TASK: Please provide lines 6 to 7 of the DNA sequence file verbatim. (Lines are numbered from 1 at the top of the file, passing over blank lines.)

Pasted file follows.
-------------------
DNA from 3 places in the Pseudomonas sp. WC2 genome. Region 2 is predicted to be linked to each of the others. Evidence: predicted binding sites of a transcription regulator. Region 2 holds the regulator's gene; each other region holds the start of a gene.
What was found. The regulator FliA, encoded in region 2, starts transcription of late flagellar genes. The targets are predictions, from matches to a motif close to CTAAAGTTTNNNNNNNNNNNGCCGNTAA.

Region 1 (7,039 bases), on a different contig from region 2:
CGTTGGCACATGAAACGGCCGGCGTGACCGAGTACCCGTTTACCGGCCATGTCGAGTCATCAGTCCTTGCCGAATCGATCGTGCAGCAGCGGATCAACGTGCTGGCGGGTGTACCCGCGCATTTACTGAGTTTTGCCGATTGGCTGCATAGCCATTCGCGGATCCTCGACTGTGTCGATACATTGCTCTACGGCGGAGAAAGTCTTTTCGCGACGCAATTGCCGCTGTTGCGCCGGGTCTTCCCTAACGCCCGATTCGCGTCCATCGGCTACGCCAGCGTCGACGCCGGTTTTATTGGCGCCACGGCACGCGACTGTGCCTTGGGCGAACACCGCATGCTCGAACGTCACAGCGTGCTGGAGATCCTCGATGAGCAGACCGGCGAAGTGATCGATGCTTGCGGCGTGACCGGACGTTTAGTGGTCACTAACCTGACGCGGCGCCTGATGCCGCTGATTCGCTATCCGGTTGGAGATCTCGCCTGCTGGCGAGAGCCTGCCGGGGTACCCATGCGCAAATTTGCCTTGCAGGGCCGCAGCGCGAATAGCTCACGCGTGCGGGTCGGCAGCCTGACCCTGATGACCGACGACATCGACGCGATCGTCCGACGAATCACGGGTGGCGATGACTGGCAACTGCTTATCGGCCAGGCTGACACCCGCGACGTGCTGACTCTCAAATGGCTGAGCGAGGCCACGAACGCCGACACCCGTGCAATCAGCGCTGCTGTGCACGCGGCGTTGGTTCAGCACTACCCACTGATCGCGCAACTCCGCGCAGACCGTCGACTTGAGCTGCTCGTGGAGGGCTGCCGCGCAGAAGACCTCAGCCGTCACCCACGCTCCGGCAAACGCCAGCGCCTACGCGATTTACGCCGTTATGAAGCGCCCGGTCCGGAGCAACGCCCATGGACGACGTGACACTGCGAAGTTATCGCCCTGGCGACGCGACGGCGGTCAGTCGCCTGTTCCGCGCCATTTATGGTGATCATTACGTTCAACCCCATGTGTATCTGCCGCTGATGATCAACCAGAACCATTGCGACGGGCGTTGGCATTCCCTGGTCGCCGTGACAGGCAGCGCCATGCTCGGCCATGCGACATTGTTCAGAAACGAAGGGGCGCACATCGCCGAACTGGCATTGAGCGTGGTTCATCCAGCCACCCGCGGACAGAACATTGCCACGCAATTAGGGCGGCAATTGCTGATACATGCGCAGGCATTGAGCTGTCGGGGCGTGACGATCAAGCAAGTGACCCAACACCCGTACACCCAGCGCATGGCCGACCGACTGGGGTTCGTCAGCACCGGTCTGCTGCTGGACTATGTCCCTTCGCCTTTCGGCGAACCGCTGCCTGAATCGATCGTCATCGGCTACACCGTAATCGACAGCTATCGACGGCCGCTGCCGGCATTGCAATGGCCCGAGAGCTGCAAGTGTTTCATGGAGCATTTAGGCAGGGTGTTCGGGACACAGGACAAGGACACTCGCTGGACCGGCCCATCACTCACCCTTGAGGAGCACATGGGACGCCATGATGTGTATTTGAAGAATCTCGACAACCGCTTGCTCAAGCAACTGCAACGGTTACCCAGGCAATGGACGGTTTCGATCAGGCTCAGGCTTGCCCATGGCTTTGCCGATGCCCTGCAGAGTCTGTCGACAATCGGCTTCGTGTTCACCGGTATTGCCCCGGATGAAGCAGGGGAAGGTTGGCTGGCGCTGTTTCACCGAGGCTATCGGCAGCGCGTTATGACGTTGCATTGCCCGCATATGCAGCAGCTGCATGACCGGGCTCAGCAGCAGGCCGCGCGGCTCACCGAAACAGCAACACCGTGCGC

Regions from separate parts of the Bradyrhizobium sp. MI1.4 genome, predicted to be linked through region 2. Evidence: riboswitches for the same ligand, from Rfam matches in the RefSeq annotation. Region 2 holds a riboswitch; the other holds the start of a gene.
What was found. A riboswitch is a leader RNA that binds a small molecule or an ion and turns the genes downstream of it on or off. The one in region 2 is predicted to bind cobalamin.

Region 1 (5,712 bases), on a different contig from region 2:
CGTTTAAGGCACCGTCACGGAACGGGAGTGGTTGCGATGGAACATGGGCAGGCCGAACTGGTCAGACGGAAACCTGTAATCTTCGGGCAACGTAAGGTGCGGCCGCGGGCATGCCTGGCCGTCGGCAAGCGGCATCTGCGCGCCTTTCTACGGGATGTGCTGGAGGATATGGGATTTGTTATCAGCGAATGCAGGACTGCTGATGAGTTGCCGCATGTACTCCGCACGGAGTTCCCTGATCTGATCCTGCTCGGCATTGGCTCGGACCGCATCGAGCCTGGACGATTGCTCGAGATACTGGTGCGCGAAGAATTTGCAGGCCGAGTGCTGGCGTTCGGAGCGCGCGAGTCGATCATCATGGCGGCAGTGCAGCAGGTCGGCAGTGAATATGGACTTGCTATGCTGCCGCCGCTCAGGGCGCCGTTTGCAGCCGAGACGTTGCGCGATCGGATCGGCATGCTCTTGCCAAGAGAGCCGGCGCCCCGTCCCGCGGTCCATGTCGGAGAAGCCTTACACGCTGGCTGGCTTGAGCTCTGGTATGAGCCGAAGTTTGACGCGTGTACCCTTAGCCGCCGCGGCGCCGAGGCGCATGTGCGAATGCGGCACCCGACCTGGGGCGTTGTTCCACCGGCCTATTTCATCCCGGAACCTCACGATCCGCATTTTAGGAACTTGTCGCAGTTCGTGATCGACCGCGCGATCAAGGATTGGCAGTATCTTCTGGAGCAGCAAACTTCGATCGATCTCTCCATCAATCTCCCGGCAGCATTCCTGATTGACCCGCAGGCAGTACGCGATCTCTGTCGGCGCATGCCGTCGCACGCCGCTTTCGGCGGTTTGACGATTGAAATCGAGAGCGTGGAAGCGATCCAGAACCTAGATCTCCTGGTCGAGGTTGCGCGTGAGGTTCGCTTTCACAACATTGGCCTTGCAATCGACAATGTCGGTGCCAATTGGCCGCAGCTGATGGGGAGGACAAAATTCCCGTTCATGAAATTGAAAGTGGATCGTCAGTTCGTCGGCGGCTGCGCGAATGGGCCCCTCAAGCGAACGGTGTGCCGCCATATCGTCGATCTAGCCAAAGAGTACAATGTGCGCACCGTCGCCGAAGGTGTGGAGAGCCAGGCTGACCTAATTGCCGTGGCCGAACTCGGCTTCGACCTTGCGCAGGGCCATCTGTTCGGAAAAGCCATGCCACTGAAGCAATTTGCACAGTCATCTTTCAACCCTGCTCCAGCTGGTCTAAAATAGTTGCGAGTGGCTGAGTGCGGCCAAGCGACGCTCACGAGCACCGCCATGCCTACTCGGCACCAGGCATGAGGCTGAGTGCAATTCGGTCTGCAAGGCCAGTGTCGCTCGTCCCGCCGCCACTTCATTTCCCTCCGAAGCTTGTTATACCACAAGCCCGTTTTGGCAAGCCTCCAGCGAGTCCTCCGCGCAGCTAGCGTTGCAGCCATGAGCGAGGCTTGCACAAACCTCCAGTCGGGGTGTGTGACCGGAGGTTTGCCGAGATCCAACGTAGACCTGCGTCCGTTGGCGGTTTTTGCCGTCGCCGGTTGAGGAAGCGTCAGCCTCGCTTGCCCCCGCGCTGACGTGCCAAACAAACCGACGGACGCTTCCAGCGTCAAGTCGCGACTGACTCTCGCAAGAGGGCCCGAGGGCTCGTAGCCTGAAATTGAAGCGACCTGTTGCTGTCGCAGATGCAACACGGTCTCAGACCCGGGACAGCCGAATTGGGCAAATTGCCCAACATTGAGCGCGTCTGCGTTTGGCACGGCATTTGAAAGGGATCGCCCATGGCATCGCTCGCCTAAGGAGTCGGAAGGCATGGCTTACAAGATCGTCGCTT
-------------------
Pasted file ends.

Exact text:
What was found. A riboswitch is a leader RNA that binds a small molecule or an ion and turns the genes downstream of it on or off. The one in region 2 is predicted to bind cobalamin.

Region 1 (5,712 bases), on a different contig from region 2: